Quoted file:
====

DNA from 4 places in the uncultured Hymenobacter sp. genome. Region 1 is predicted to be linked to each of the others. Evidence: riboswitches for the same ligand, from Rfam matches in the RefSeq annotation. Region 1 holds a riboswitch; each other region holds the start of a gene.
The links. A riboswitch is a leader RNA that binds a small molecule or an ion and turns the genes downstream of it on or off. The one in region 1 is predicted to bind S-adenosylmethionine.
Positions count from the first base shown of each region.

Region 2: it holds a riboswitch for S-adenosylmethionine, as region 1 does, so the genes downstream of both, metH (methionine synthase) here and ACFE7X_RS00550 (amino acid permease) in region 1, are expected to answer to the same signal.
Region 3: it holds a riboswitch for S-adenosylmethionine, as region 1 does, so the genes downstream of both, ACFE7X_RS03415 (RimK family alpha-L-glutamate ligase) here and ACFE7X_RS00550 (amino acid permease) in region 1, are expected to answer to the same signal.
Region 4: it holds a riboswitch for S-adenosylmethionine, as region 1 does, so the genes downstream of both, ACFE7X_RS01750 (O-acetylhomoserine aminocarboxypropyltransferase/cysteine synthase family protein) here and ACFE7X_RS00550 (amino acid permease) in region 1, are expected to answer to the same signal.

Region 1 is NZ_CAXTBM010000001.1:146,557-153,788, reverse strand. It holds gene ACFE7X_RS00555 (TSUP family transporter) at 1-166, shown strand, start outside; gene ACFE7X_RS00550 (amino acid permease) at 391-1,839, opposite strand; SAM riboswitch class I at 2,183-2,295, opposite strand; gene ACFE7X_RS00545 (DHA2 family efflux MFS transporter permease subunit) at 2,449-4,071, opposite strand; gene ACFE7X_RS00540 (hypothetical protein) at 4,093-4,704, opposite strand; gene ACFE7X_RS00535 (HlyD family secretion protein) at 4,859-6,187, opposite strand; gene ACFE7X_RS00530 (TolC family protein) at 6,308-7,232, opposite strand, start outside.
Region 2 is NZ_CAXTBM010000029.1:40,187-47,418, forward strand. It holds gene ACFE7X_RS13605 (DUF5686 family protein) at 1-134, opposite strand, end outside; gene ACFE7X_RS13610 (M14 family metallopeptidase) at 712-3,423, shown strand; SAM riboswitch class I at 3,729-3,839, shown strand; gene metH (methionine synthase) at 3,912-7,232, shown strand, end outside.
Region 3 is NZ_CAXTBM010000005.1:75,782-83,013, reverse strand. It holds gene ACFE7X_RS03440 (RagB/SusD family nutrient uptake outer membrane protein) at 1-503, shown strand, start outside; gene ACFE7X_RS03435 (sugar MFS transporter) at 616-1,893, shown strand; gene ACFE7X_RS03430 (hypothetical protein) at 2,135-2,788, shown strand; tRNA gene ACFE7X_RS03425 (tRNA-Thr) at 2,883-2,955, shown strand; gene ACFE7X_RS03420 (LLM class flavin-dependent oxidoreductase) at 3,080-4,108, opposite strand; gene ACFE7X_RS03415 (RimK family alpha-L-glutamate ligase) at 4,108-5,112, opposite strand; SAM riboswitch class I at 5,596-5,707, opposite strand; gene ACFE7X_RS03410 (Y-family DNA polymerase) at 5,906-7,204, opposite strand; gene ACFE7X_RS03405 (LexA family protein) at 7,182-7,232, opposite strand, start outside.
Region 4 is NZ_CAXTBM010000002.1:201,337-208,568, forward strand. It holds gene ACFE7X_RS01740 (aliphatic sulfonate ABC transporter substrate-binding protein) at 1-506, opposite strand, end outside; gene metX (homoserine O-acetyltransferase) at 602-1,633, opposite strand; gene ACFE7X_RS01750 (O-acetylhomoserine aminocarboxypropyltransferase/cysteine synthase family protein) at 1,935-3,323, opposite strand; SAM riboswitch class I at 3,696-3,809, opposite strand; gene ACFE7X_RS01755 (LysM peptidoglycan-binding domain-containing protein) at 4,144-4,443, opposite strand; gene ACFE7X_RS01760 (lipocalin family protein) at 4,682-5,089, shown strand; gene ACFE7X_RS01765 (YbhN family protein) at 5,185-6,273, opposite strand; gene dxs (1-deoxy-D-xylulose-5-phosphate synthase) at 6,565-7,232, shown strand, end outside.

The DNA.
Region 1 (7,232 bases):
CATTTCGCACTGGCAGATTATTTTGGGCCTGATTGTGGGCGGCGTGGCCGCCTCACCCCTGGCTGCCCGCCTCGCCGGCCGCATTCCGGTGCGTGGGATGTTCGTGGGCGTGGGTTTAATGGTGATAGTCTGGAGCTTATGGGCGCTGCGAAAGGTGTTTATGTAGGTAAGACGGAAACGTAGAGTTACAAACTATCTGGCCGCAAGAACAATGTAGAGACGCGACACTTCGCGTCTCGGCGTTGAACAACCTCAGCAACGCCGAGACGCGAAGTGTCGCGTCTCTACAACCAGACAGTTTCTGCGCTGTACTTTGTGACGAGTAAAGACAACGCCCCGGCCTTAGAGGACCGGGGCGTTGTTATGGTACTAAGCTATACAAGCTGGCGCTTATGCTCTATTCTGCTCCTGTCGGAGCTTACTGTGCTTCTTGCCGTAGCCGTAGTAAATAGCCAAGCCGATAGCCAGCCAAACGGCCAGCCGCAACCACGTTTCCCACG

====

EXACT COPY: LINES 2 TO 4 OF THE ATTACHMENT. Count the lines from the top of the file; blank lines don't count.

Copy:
The links. A riboswitch is a leader RNA that binds a small molecule or an ion and turns the genes downstream of it on or off. The one in region 1 is predicted to bind S-adenosylmethionine.
Positions count from the first base shown of each region.

Region 2: it holds a riboswitch for S-adenosylmethionine, as region 1 does, so the genes downstream of both, metH (methionine synthase) here and ACFE7X_RS00550 (amino acid permease) in region 1, are expected to answer to the same signal.